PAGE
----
Last week we helped pick vegetables from a friend’s 2 acre garden. We spent about a little over an hour picking long rows of squash and cucumbers, then a bit of eggplant and peppers. We were sent home with bags of all these wonderful veggies, and more.
Okra, eggplant, squash, peppers, cucumbers, tomatoes, and cantaloupe.
I was a bit overwhelmed by it all but we managed to devise a few ways to stretch and store it.
I made pico, enough to fill two quart size mason jars. It is so good. I could almost sit and eat it all day.
I made a small batch of spicy, roasted red pepper tomato sauce. I varied the recipe a bit, adding a little red wine, jalapenos, chili garlic paste instead of regular garlic, a little onion powder, parsley and basil. Using my previous post as a base for how to roast the tomatoes you can pretty much add whatever spices or flavors you want in your sauce. I’m really pleased with how the sauces are coming out. I made another huge batch a couple of weeks ago that is in the freezer as well.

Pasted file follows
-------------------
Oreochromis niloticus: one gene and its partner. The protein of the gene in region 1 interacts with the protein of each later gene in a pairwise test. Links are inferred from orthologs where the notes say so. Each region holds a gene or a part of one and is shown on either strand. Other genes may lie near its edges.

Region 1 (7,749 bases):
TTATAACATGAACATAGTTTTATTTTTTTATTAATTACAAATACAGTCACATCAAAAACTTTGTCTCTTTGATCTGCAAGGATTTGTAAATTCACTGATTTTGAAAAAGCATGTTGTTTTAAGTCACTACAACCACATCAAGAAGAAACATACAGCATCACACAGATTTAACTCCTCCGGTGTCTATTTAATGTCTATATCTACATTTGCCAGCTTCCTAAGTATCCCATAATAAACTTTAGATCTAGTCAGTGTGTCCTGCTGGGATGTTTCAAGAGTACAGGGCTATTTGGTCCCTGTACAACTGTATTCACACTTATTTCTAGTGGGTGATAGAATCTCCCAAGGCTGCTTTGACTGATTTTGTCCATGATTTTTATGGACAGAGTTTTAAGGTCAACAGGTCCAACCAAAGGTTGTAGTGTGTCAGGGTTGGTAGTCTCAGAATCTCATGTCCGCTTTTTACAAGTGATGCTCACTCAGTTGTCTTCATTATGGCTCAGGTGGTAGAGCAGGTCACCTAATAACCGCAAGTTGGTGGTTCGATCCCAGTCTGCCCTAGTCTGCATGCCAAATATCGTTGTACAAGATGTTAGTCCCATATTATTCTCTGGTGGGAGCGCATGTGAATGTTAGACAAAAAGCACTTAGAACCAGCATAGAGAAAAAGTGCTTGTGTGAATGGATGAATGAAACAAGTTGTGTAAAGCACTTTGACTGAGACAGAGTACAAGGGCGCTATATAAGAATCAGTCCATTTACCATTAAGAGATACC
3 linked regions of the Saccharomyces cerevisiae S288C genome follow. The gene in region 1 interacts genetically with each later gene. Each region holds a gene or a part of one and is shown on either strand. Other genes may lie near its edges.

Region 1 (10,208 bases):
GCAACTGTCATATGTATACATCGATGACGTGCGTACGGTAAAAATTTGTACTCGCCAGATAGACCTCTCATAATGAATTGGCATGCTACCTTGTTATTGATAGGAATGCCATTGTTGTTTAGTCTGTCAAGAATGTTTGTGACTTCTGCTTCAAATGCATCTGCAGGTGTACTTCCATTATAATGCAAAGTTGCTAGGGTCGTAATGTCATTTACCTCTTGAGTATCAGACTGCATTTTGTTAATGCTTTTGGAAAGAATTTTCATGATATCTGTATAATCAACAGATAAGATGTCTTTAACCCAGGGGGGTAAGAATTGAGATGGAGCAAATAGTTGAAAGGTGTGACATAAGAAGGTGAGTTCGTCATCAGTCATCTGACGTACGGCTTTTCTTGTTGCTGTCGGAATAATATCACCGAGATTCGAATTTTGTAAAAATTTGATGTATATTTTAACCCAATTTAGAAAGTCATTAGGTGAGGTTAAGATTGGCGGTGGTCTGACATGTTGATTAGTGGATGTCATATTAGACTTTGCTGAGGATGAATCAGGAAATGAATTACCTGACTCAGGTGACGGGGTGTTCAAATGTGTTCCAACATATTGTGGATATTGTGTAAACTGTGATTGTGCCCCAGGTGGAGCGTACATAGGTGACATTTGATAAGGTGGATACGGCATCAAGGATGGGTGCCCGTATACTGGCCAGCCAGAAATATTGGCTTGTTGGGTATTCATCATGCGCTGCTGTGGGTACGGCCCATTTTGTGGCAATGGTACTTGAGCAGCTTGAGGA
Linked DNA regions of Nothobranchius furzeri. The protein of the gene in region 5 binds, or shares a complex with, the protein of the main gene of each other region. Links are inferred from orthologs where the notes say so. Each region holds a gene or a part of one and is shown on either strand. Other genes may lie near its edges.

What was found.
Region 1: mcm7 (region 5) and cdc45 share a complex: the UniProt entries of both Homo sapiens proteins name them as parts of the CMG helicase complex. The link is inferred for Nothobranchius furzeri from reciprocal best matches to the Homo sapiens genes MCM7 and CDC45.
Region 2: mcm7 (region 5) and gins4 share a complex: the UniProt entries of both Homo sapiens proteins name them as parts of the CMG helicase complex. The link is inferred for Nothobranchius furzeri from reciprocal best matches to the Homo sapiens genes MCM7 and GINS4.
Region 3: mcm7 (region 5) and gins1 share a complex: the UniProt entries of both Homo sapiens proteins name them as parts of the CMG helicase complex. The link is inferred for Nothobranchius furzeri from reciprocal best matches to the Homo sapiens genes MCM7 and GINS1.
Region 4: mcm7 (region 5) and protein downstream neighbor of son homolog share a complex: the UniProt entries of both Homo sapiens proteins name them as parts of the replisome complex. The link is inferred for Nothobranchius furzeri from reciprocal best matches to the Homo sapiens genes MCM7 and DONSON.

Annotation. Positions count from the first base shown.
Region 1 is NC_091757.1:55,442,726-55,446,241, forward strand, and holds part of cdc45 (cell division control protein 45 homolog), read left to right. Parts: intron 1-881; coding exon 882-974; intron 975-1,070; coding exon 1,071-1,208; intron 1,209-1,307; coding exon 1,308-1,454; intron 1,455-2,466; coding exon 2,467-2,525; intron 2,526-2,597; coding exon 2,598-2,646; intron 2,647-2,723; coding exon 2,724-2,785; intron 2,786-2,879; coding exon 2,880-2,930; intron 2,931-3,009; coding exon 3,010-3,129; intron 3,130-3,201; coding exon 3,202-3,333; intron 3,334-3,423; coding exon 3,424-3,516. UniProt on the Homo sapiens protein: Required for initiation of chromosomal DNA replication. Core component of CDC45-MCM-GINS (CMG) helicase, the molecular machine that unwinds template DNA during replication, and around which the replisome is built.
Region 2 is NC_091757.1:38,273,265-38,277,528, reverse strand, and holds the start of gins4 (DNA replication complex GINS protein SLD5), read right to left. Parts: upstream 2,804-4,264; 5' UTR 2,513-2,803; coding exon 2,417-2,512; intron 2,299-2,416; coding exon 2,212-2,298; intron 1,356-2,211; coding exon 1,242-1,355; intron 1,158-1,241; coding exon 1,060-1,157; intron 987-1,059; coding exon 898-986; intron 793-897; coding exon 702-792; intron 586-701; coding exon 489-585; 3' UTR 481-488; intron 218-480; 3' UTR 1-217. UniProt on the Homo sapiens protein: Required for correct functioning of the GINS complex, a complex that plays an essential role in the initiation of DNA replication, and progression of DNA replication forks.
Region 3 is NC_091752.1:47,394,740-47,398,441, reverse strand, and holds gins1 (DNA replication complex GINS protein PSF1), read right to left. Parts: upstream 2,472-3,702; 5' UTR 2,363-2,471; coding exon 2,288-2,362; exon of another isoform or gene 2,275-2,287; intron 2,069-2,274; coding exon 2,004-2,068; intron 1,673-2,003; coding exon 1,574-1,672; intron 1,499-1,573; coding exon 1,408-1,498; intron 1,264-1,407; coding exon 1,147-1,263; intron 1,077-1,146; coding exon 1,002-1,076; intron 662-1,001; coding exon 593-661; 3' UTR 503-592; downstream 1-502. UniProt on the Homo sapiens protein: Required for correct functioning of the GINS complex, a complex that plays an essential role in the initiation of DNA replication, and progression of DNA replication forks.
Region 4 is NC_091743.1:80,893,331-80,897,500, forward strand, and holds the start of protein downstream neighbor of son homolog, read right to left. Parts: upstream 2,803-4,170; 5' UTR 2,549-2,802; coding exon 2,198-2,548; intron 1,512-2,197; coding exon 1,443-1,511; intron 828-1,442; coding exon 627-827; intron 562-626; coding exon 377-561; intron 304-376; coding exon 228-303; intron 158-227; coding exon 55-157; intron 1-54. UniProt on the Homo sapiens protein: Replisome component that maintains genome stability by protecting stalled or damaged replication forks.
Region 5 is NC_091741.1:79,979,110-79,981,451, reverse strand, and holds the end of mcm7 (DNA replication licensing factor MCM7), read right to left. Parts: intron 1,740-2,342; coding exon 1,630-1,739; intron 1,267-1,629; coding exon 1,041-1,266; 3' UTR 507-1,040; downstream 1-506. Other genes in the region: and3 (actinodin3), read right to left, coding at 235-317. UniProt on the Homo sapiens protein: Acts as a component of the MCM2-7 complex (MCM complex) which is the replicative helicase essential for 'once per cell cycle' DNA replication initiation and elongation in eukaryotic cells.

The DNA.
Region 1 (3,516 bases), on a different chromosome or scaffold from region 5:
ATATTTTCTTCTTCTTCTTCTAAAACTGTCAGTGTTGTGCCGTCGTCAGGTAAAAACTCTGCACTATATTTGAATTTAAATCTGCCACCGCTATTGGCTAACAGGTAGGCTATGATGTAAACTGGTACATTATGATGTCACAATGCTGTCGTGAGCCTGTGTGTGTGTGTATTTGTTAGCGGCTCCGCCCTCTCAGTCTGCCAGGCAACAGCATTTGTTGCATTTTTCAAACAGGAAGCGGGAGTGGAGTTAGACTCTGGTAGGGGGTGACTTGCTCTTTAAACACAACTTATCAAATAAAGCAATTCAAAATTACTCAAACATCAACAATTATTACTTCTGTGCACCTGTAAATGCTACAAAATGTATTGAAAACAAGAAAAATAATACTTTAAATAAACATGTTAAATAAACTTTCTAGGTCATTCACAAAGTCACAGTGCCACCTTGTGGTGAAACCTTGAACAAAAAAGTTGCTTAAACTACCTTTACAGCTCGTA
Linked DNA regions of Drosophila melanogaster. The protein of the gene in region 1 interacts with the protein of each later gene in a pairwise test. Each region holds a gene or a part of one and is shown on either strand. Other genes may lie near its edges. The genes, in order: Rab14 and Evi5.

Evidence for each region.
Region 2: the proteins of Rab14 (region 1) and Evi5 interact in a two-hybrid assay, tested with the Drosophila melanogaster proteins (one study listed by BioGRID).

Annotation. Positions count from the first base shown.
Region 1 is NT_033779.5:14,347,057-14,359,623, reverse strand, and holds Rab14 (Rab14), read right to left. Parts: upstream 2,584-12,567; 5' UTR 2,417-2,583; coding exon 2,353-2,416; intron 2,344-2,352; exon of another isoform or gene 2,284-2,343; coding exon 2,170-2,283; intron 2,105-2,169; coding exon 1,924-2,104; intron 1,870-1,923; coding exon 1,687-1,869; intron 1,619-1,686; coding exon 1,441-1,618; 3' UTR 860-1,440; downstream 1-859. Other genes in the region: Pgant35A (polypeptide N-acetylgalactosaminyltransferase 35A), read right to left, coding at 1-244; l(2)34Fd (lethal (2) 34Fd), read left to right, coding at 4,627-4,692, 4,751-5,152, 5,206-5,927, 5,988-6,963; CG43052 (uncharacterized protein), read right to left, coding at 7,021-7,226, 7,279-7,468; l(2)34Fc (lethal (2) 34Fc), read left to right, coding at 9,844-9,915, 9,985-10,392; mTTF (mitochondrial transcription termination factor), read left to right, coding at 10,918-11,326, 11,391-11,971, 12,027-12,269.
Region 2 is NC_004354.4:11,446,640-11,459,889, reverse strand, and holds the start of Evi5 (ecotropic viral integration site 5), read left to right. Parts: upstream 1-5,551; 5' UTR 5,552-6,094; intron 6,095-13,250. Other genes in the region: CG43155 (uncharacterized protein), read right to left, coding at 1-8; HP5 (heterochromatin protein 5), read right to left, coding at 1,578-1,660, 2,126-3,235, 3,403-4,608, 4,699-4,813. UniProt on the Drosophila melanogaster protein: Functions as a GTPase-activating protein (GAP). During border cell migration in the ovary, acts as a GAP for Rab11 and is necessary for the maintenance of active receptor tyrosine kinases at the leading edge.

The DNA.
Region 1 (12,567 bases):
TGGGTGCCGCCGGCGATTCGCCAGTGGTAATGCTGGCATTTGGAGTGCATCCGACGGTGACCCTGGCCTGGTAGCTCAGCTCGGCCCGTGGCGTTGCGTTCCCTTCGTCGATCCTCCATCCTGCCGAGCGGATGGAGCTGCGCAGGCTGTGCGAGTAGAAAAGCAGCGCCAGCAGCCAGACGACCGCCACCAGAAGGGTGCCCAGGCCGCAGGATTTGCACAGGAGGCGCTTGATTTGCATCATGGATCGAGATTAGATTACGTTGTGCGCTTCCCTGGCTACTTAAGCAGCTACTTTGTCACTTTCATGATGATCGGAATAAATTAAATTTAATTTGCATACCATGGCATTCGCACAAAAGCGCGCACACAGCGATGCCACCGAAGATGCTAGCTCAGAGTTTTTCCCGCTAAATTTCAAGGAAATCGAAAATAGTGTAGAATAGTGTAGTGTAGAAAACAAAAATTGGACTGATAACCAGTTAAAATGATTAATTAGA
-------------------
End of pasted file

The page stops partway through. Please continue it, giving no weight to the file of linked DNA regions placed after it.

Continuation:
Don sliced the okra in 1/4 inch thick pieces, blanched it, and froze it in neat one-cup servings for easy use. He plans to try using it as a thickening agent instead of corn starch in future dishes.
I filled 9 quart size mason jars with squash, sweet onion, cucumbers, and the peppers (banana peppers, jalapeno, and little red peppers of some sort) and pickled them with our sweet-spicy pickle recipe. Makes for great party food or just everyday snacking.
I also made some spicy cucumber salad. Mmm…
We saved a few tomatoes for everyday use, a few squash for mashed squash, and peppers for spicing up dishes. And we still have all the eggplant. We’ve been meaning to grill some as a side dish but our dinners have just not been shaping up in that direction. Hopefully it will keep for a bit so we can enjoy it too.
What a blessing. Thank you Phyllis for sharing your garden with us – and with Abraham’s Tent, a local soup kitchen.
When eating fruit, remember who planted the tree; when drinking water, remember who dug the well.
~ Vietnamese proverb